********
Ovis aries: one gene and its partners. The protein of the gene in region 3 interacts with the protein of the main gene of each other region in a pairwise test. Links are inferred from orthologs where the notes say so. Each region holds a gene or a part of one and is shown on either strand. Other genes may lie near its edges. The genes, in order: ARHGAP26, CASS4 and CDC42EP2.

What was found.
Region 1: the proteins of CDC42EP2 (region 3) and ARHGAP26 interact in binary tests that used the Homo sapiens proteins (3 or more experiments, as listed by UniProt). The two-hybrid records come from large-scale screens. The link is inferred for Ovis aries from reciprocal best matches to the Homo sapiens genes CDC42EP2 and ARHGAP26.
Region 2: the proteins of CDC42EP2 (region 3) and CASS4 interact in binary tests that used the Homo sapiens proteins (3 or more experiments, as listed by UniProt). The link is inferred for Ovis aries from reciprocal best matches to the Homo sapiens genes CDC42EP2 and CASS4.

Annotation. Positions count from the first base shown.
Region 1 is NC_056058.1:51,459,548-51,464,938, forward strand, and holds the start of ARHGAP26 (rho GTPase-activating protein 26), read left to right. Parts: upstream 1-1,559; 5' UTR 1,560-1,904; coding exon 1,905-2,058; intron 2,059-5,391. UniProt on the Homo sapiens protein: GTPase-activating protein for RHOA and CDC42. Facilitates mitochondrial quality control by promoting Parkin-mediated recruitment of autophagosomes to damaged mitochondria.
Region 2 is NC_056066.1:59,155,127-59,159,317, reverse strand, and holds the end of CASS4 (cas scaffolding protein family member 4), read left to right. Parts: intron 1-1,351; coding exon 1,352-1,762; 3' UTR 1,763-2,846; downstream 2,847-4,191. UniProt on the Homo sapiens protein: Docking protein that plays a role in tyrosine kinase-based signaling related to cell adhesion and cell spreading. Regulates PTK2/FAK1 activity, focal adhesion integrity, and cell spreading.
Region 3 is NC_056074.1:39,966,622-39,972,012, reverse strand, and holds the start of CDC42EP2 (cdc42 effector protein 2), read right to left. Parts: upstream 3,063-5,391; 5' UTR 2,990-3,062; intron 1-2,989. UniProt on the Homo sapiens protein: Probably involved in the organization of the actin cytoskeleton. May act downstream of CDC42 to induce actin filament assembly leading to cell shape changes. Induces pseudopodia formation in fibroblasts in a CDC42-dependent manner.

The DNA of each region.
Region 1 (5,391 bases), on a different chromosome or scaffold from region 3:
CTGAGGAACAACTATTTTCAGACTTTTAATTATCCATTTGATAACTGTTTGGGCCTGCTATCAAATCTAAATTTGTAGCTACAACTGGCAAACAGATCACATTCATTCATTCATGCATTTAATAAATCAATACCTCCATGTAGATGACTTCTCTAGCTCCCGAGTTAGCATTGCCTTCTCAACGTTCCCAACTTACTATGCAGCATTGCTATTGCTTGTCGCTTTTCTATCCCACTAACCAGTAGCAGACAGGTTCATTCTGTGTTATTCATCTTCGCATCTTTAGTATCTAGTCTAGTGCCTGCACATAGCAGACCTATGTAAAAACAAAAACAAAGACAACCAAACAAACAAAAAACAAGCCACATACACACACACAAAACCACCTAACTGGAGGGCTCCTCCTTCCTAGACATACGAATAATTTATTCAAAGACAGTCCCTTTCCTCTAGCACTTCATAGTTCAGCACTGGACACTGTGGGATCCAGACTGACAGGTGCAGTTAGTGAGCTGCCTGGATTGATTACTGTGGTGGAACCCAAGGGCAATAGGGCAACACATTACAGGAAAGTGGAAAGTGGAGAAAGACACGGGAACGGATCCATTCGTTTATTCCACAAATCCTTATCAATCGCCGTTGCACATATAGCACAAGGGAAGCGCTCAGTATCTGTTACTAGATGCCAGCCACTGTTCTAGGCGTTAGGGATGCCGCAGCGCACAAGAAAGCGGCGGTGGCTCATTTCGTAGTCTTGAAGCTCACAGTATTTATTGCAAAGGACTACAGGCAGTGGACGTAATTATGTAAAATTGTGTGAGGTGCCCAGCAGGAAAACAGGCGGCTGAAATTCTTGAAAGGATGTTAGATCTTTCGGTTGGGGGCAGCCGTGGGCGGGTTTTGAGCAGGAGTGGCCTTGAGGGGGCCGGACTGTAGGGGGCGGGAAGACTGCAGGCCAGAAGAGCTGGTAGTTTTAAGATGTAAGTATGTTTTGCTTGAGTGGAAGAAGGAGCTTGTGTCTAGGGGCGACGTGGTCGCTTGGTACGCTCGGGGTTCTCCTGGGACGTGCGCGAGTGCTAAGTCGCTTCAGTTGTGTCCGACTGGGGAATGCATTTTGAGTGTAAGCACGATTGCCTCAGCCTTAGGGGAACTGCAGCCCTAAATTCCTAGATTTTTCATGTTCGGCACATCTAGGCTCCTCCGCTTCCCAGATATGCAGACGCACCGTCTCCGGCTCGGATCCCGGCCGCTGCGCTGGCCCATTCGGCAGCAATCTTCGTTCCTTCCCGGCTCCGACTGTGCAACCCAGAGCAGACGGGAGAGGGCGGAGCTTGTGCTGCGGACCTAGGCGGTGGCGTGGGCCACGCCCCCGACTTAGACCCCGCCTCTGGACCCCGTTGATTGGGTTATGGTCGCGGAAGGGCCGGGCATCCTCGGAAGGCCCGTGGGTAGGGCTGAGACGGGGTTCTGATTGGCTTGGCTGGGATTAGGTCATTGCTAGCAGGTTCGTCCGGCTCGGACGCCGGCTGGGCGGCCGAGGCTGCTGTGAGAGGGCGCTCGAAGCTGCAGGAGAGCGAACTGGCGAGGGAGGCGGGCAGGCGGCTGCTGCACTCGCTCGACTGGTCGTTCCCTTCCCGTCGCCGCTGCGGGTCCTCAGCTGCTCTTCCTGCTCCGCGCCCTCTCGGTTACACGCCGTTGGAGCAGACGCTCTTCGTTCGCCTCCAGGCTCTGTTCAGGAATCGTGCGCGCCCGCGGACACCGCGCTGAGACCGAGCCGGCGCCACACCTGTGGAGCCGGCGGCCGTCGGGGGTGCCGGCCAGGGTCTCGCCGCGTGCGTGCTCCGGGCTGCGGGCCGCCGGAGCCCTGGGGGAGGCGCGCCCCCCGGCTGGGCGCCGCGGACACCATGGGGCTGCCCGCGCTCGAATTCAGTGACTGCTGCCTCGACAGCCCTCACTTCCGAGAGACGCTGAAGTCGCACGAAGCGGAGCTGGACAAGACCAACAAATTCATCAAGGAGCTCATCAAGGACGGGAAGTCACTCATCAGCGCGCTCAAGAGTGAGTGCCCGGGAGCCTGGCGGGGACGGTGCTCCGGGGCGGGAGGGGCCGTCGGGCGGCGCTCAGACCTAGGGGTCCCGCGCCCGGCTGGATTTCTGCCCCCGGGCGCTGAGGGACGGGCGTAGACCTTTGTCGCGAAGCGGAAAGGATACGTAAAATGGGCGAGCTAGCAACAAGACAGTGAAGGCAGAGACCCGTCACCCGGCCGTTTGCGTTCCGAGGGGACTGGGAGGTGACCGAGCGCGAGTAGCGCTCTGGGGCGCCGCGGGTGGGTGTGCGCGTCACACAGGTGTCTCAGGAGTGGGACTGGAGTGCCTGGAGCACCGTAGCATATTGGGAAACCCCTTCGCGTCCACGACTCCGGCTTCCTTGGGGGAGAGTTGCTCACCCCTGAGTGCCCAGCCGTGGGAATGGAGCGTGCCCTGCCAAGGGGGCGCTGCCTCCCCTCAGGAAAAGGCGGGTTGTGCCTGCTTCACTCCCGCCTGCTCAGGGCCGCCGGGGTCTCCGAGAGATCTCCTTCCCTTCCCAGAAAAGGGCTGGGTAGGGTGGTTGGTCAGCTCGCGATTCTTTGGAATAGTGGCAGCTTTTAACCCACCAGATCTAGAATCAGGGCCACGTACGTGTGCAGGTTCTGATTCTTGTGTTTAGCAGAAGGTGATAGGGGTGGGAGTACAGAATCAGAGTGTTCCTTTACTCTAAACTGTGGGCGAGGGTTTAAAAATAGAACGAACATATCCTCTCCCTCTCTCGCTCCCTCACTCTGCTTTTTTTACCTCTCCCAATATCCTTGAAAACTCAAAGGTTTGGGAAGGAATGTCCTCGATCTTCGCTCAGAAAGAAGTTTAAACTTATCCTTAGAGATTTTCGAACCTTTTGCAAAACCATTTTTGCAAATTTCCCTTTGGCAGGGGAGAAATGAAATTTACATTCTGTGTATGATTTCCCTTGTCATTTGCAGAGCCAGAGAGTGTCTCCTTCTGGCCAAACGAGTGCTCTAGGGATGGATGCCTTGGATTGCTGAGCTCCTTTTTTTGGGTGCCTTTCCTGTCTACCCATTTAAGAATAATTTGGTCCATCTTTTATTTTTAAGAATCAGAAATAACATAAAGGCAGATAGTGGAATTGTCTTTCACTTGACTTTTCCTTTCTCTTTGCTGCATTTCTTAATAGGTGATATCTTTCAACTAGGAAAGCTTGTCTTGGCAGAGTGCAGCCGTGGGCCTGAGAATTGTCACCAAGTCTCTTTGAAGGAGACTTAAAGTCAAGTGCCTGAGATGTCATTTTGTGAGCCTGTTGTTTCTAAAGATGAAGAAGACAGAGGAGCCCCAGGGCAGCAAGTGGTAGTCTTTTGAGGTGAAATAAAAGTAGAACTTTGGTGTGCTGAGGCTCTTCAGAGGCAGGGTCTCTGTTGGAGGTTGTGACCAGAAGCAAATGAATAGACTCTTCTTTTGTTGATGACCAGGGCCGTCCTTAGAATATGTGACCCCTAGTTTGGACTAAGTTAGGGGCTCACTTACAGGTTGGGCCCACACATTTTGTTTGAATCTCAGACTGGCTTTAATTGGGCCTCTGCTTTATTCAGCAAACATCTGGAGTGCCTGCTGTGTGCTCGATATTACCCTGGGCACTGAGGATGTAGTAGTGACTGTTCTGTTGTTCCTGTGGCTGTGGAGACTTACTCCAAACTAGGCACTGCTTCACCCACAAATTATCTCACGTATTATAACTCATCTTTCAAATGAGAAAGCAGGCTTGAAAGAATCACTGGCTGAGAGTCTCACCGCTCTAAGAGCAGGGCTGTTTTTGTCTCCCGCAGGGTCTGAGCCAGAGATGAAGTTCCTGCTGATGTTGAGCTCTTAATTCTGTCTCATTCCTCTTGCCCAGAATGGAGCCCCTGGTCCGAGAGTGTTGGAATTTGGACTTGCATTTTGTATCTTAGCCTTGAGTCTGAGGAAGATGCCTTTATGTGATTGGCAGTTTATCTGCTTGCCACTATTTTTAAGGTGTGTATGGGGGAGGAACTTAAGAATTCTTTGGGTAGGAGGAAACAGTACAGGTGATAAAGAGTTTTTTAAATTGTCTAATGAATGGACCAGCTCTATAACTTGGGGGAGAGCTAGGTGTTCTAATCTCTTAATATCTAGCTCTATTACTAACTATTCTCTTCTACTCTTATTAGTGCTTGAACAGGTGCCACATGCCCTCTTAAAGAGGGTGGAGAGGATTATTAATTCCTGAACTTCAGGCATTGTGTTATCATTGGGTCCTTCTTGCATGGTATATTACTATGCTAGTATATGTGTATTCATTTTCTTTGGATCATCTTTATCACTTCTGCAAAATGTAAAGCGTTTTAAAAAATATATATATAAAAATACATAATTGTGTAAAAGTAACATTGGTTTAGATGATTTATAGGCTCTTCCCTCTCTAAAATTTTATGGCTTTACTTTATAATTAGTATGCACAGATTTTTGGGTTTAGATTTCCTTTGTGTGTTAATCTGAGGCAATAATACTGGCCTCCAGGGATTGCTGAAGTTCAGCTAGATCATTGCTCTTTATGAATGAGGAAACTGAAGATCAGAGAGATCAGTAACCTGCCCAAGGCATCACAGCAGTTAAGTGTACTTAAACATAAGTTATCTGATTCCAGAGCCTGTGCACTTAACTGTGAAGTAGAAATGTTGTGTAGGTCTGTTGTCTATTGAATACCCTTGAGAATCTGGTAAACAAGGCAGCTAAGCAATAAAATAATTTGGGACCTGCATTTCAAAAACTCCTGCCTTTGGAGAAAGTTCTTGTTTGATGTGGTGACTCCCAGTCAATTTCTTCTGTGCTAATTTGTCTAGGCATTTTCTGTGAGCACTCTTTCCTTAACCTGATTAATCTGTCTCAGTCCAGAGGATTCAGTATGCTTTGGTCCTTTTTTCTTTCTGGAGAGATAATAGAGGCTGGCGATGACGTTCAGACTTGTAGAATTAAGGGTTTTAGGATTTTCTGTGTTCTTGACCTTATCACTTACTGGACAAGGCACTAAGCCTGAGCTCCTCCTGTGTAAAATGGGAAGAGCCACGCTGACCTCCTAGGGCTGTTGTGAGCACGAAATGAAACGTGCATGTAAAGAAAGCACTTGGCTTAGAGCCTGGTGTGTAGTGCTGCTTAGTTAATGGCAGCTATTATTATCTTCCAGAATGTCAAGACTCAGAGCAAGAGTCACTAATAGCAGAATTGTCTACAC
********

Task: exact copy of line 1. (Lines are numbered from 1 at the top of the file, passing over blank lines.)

Ovis aries: one gene and its partners. The protein of the gene in region 3 interacts with the protein of the main gene of each other region in a pairwise test. Links are inferred from orthologs where the notes say so. Each region holds a gene or a part of one and is shown on either strand. Other genes may lie near its edges. The genes, in order: ARHGAP26, CASS4 and CDC42EP2.